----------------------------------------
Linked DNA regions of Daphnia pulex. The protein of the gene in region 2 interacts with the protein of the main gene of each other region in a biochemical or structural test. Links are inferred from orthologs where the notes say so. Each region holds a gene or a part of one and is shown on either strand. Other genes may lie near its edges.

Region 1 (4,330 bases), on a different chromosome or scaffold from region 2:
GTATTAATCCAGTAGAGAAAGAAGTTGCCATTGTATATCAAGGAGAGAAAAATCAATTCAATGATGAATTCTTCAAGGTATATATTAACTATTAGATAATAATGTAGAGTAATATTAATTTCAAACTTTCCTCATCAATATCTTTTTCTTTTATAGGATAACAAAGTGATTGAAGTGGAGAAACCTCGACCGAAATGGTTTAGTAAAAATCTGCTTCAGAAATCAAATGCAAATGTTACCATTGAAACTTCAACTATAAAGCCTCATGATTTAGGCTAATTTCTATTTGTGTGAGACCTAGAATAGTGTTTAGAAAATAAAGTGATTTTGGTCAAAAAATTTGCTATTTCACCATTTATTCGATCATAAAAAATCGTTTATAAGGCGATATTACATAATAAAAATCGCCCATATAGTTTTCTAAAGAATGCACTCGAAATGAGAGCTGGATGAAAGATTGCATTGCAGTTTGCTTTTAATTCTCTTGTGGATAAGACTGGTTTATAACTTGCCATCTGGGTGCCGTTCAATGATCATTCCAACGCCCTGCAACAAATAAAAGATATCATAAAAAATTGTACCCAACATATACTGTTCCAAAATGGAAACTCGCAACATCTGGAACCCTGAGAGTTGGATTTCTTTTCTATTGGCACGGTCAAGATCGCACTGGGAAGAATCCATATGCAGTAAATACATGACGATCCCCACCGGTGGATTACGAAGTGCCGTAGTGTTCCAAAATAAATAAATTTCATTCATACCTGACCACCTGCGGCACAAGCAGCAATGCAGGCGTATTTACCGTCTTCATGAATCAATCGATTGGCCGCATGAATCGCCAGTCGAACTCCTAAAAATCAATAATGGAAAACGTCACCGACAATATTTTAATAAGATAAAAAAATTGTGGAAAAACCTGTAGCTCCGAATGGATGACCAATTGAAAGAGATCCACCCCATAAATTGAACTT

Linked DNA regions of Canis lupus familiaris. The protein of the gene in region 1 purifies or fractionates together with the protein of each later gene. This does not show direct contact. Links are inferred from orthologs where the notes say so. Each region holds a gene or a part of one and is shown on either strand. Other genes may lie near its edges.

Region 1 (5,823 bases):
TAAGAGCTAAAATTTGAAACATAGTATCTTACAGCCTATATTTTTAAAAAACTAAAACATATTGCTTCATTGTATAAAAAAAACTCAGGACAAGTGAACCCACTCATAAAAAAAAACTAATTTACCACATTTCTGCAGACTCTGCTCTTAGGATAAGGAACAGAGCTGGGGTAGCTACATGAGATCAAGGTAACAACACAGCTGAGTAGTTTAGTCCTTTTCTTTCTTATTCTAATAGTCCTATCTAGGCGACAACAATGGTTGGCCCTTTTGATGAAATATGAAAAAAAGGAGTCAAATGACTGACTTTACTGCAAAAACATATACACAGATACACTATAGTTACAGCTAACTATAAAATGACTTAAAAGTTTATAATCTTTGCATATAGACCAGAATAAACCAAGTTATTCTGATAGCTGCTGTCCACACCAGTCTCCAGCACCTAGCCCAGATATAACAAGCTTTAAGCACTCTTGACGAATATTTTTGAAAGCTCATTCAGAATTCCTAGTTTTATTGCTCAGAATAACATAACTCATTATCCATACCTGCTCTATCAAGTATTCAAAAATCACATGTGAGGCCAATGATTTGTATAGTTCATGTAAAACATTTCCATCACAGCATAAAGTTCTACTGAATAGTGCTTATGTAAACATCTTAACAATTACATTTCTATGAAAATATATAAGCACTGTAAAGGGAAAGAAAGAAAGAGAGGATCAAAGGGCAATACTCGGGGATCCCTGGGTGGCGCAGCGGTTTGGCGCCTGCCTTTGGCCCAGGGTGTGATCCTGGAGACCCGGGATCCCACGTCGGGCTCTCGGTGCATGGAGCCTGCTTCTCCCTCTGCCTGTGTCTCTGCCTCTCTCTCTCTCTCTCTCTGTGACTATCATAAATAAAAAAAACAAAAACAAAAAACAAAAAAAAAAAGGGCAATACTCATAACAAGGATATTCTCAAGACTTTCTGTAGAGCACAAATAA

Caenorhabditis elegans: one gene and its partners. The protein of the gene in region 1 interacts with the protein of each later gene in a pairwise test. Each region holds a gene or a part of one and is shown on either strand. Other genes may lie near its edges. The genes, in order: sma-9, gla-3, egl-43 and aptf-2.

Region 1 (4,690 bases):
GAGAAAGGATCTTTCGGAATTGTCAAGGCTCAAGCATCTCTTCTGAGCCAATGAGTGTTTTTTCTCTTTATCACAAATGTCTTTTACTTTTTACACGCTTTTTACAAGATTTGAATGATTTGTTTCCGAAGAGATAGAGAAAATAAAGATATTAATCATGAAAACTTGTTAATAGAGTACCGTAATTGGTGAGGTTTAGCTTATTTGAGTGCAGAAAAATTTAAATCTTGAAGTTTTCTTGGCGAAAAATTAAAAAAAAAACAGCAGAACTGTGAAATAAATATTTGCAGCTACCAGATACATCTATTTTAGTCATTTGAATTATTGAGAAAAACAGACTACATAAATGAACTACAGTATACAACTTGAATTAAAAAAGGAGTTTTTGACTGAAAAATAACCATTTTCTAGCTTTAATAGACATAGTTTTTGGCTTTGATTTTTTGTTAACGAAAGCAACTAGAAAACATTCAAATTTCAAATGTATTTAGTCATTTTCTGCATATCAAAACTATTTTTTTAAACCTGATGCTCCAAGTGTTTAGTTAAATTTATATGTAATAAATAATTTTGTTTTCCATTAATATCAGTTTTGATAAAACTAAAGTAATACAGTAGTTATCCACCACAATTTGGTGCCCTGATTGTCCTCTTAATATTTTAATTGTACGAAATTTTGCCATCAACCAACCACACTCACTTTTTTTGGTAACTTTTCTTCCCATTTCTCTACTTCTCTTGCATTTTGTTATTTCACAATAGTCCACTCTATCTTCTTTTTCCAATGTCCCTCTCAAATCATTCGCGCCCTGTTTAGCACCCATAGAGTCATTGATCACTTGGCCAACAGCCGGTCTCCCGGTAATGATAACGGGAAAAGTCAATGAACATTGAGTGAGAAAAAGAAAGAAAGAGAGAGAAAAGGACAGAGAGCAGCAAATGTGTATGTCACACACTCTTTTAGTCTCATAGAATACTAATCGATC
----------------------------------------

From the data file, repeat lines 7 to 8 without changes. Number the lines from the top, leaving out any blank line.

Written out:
Caenorhabditis elegans: one gene and its partners. The protein of the gene in region 1 interacts with the protein of each later gene in a pairwise test. Each region holds a gene or a part of one and is shown on either strand. Other genes may lie near its edges. The genes, in order: sma-9, gla-3, egl-43 and aptf-2.

Region 1 (4,690 bases):